11. titrisol

    titrisol Member

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    I guess the battery can be replaced by zinc-air (hearing aid) batteries almost perfectly :wink:
     
  12. Mackinaw

    Mackinaw Member

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    What makes or breaks a Pellix is the pellicle mirror. These are optical plastic (or something) and pretty much can't be cleaned without scratching the bejeezers out of it. And once the mirror is scratched, it's pretty much toast. They are interesting cameras though and definitely harken back to a different era. I've got a couple that I still use when the mood strikes.

    Jim Bielecki
     
  13. Cooki

    Cooki Member

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    There is a company called Wiens who produce a zinc-air replacement battery, not the cheapest beastie in the store, but certainly available.
    Cooki
     
  14. clogz

    clogz Subscriber

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    www.criscam.com may have the right battery adapter for the Pellix.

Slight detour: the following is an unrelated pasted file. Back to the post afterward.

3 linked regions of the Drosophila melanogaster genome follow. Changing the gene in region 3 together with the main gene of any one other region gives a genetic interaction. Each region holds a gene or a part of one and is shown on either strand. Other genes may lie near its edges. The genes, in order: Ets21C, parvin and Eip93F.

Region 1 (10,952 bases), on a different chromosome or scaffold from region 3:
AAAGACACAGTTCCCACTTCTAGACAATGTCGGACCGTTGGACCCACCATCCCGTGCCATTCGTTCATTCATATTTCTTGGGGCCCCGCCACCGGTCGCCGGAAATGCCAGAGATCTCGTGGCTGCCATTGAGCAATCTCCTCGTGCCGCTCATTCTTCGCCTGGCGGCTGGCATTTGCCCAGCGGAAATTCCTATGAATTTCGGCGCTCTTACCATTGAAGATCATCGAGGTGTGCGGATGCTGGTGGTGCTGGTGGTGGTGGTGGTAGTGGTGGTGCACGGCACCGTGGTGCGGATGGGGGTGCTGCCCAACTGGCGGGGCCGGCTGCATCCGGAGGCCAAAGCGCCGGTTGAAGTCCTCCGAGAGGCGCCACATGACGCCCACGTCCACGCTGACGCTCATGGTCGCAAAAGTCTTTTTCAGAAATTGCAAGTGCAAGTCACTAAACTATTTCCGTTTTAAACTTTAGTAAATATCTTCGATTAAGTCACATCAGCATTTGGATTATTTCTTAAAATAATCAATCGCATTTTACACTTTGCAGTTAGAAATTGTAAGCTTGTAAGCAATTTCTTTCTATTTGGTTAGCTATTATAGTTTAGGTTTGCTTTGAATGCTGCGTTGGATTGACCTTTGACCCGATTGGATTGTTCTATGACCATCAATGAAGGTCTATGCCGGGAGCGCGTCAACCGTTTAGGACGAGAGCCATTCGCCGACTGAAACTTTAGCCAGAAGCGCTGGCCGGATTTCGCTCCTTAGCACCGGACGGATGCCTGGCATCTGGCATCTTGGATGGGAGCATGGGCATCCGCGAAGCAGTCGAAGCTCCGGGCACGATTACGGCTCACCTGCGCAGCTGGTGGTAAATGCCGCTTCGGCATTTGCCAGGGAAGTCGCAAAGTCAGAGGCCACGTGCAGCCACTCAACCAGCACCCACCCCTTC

Hans
     
  15. badoix

    badoix Member

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    Updates

    thought I'd post an update on what I'm up to with the Pellix. I'm just running a trial roll through and have no photo results, so this update is mostly from reading the manual and posts in other places.

    Meter batteries:
    Thanks to the advice I found here and in other places I have found a battery for the Pellix from www.vintagebatteries.com. The Wein cell seems to be the ideal replacement. Some people suggest using other zinc-air hearing-aid batteries and jamming them into place with O-rings. Of course, using silver-oxide batteries and compensating the exposure would work. I found getting the meter recalibrated would be the most expensive thing to do and so I didn't take that route.

    Mirror issues:
    the mirror is certainly near impossible to clean as titrisol says. I am even nervous about using a compressed air blower on it.

    As for exposure errors, the manual also recommends 1/2 stop overexposure with flash as Kark K said. with daylight it should be OK. the manual recommends using a lens hood when shooting bright objects and with flash.

    I guess all said and done the Pellix might be an interesting curiosity to play with once in a while. I don't imagine it can be used for any critical shooting. I would certainly use it for casual/street photography except it's a monster to lug around :smile:

    thanks for all the input.
    badri